March 19, 2008

Couldn’t Help But Notice (031908)

Filed under: Economy,Taxes & Government — Tom @ 8:57 am

More Kelo calamity: You can’t make this stuff up, as they say. This is from the New London Day last Friday (link probably requires registration, and would require a paid subscription after this coming Friday; HT Liberty Conspiracy):

Fort Trumbull Developer Asks FHA To Back $11.5M Loan

Faced with a tight lending climate, the Corcoran Jennison company has asked the Federal Housing Authority to back an $11.5 million loan to fund the long-delayed construction of housing on the Fort Trumbull peninsula.

Corcoran Jennison applied for the mortgage insurance last Friday, said Kristine Foye, spokeswoman for the New England Regional Office of the U.S. Department of Housing and Urban Development.

The request was filed three months before a crucial May 29 deadline for the Boston-based developer to secure financing and sign a construction contract for an 80-unit complex of rental apartments and townhouses.

….. While a federal commitment could bring more favorable terms for Corcoran Jennison, the company is also seeking conventional financing from major lenders, Carberry said Thursday.

….. According to the developer’s HUD application, “The development plan is for an upscale rental property that will be positioned to compete at the top of the market,” Foye said.

So, if the project ever gets going, the properties that were the subject of the infamous Kelo decision — properties that contained middle-class owner-occupied and rental homes — will be replaced by palatial digs for the well-to-do, insured in case the project fails by Uncle Sam.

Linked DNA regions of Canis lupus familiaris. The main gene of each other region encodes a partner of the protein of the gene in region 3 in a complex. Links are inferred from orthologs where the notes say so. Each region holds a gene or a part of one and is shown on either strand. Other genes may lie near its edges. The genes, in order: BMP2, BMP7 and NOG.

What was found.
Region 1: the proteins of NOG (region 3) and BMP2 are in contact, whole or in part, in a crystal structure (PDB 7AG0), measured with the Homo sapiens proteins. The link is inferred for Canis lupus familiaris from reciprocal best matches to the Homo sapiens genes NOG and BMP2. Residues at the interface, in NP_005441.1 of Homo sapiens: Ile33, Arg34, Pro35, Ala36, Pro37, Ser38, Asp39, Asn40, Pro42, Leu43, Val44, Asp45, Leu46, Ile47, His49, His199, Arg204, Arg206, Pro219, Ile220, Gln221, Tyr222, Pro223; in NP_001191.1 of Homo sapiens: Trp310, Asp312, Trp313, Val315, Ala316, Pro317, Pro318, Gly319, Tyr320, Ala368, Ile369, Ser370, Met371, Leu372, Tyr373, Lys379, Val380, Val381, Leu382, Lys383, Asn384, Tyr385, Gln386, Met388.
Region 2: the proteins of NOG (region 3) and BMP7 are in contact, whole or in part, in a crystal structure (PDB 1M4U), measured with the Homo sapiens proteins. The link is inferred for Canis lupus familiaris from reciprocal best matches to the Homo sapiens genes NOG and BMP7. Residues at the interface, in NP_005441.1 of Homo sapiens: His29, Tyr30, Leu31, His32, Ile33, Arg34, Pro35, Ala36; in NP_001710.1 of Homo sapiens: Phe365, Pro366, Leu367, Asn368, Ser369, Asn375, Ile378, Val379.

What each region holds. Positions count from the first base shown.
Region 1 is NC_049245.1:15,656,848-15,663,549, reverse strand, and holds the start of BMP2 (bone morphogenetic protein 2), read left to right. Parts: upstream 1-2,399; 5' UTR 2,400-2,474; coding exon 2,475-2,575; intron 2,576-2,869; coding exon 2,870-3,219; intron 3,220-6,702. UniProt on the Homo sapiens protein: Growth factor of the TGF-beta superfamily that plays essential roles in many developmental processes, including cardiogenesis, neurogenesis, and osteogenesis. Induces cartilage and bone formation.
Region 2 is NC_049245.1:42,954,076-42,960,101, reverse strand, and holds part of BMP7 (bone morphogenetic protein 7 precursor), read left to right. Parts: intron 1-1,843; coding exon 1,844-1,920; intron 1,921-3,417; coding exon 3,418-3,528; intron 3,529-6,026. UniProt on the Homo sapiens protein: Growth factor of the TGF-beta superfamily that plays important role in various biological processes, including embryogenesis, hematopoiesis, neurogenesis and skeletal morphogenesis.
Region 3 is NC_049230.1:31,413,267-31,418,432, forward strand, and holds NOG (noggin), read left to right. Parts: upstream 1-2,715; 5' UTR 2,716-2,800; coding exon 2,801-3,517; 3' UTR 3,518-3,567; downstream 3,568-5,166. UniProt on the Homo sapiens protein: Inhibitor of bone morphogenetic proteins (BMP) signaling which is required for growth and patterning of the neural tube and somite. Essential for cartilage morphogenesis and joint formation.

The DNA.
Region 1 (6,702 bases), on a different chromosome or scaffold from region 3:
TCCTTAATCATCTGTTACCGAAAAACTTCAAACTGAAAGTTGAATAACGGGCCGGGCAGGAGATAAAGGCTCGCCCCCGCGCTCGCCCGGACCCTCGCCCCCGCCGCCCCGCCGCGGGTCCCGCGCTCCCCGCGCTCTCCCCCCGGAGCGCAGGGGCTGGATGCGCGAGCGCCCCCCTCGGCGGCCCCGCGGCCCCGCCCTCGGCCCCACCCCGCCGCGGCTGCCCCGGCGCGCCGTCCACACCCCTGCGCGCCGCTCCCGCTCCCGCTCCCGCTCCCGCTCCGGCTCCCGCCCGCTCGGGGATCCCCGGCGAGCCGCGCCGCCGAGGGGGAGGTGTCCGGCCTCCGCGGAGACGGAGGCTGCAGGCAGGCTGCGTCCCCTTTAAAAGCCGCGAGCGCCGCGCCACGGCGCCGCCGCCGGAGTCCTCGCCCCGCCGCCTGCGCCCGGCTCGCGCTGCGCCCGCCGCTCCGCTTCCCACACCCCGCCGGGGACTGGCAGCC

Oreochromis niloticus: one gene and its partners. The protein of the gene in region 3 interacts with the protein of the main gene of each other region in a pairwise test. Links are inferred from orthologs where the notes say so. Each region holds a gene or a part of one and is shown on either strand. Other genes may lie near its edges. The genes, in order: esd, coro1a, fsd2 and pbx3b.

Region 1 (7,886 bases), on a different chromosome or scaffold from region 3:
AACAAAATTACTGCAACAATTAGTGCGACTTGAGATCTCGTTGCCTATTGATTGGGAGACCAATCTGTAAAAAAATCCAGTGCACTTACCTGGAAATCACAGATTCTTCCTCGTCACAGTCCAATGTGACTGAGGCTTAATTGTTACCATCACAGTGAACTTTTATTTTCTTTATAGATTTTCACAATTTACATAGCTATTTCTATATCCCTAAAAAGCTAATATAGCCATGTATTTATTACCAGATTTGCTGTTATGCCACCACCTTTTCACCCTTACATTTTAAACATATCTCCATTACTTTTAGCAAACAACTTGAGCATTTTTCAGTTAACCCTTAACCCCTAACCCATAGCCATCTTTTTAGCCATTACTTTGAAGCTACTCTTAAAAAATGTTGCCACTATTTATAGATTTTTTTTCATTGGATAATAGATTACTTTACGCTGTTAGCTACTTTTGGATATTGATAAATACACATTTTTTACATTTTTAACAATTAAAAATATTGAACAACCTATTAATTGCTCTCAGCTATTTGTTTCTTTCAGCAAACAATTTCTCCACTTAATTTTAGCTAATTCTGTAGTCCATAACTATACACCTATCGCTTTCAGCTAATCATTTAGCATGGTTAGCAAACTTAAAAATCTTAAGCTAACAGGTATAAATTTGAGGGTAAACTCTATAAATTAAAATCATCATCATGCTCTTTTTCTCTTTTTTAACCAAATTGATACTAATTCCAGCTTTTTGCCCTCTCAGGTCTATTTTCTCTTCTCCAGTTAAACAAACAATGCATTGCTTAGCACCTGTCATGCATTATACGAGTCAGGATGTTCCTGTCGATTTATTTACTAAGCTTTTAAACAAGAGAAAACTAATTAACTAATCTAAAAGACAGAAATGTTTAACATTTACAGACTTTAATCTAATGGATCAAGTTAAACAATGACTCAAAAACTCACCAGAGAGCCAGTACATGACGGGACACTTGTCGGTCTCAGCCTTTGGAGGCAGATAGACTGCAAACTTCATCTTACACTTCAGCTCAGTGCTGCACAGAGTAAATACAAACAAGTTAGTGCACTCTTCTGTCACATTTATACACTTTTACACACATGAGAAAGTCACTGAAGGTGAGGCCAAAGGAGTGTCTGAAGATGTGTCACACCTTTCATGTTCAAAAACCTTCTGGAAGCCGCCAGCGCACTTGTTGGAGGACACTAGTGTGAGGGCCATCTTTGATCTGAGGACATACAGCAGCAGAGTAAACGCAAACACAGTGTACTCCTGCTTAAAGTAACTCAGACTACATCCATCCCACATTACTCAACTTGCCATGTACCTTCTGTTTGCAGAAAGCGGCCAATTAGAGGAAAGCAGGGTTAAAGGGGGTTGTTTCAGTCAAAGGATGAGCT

The “good government” types who supported the Kelo decision and believe that they must have the ability to take property from current owners “for the greater good” must be so pleased with themselves (/sarc).

I’ll have more on this in a Pajamas Media column later this week.

An extended version of this item is at this NewsBusters post.

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IBDeditorials, on the banking situation:

….. amid all this action, some are criticizing the “bailout” of big lenders. That is not what it is.

As both a central banker and a former academic, Fed Chairman Ben Bernanke has been a keen student of the Great Depression. He knows too well that when confidence in a banking system is lost, the risk of a broader, systemic collapse becomes not just possible but probable.

….. contrary to those who claim Bernanke has “bailed out” irresponsible market operators, his moves have in fact been judicious and carefully targeted — not rash and desperate.

….. Let’s review what Bernanke has in fact done this time around.

Starting in August, he began with a few temporary infusions of liquidity into the banking system, and started cutting interest rates.

Then, he created the Term Auction Facility (in December) and the Term Securities Lending Facility (in March) to make it possible for troubled financial institutions to rebuild their depleted and damaged balance sheets.

Contrary to Bernanke’s reputation as “Helicopter Ben,” this wasn’t an indiscriminate dumping of dollars into the banks; it was an attempt to help banks weather the credit crunch. Together with interest rate cuts, these actions should help lending resume — without the inflation or “moral hazard” some fear.

I don’t think Alan (“I Made This Bed, But I Don’t Have to Lie in It; Instead, I Have Fun Criticizing It”) Greenspan would be doing as well.

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From the “Hope He’s Right” file — The Wall Street Journal’s Holman Jenkins thinks that the Bernanke & Co. may have gotten the mortgage-security situation under control: